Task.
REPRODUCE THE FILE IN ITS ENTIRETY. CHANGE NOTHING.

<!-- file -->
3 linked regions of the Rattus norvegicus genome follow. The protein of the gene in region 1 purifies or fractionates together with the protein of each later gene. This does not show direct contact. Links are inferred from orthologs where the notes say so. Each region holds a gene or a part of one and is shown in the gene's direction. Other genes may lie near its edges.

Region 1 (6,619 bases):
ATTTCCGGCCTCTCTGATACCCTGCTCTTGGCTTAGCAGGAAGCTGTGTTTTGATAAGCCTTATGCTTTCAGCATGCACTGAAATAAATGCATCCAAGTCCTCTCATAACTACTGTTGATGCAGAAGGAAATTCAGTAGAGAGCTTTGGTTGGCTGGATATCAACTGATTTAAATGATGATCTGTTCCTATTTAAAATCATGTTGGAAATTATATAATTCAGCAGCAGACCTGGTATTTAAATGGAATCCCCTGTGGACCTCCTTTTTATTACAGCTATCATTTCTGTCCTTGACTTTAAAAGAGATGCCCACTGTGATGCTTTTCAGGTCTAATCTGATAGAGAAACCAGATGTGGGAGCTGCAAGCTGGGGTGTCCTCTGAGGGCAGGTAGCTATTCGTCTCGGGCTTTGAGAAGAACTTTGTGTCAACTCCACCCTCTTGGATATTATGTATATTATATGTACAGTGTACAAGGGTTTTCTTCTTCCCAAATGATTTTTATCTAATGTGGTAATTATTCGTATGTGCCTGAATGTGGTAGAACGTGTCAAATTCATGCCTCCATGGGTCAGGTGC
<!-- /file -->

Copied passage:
3 linked regions of the Rattus norvegicus genome follow. The protein of the gene in region 1 purifies or fractionates together with the protein of each later gene. This does not show direct contact. Links are inferred from orthologs where the notes say so. Each region holds a gene or a part of one and is shown in the gene's direction. Other genes may lie near its edges.

Region 1 (6,619 bases):
ATTTCCGGCCTCTCTGATACCCTGCTCTTGGCTTAGCAGGAAGCTGTGTTTTGATAAGCCTTATGCTTTCAGCATGCACTGAAATAAATGCATCCAAGTCCTCTCATAACTACTGTTGATGCAGAAGGAAATTCAGTAGAGAGCTTTGGTTGGCTGGATATCAACTGATTTAAATGATGATCTGTTCCTATTTAAAATCATGTTGGAAATTATATAATTCAGCAGCAGACCTGGTATTTAAATGGAATCCCCTGTGGACCTCCTTTTTATTACAGCTATCATTTCTGTCCTTGACTTTAAAAGAGATGCCCACTGTGATGCTTTTCAGGTCTAATCTGATAGAGAAACCAGATGTGGGAGCTGCAAGCTGGGGTGTCCTCTGAGGGCAGGTAGCTATTCGTCTCGGGCTTTGAGAAGAACTTTGTGTCAACTCCACCCTCTTGGATATTATGTATATTATATGTACAGTGTACAAGGGTTTTCTTCTTCCCAAATGATTTTTATCTAATGTGGTAATTATTCGTATGTGCCTGAATGTGGTAGAACGTGTCAAATTCATGCCTCCATGGGTCAGGTGC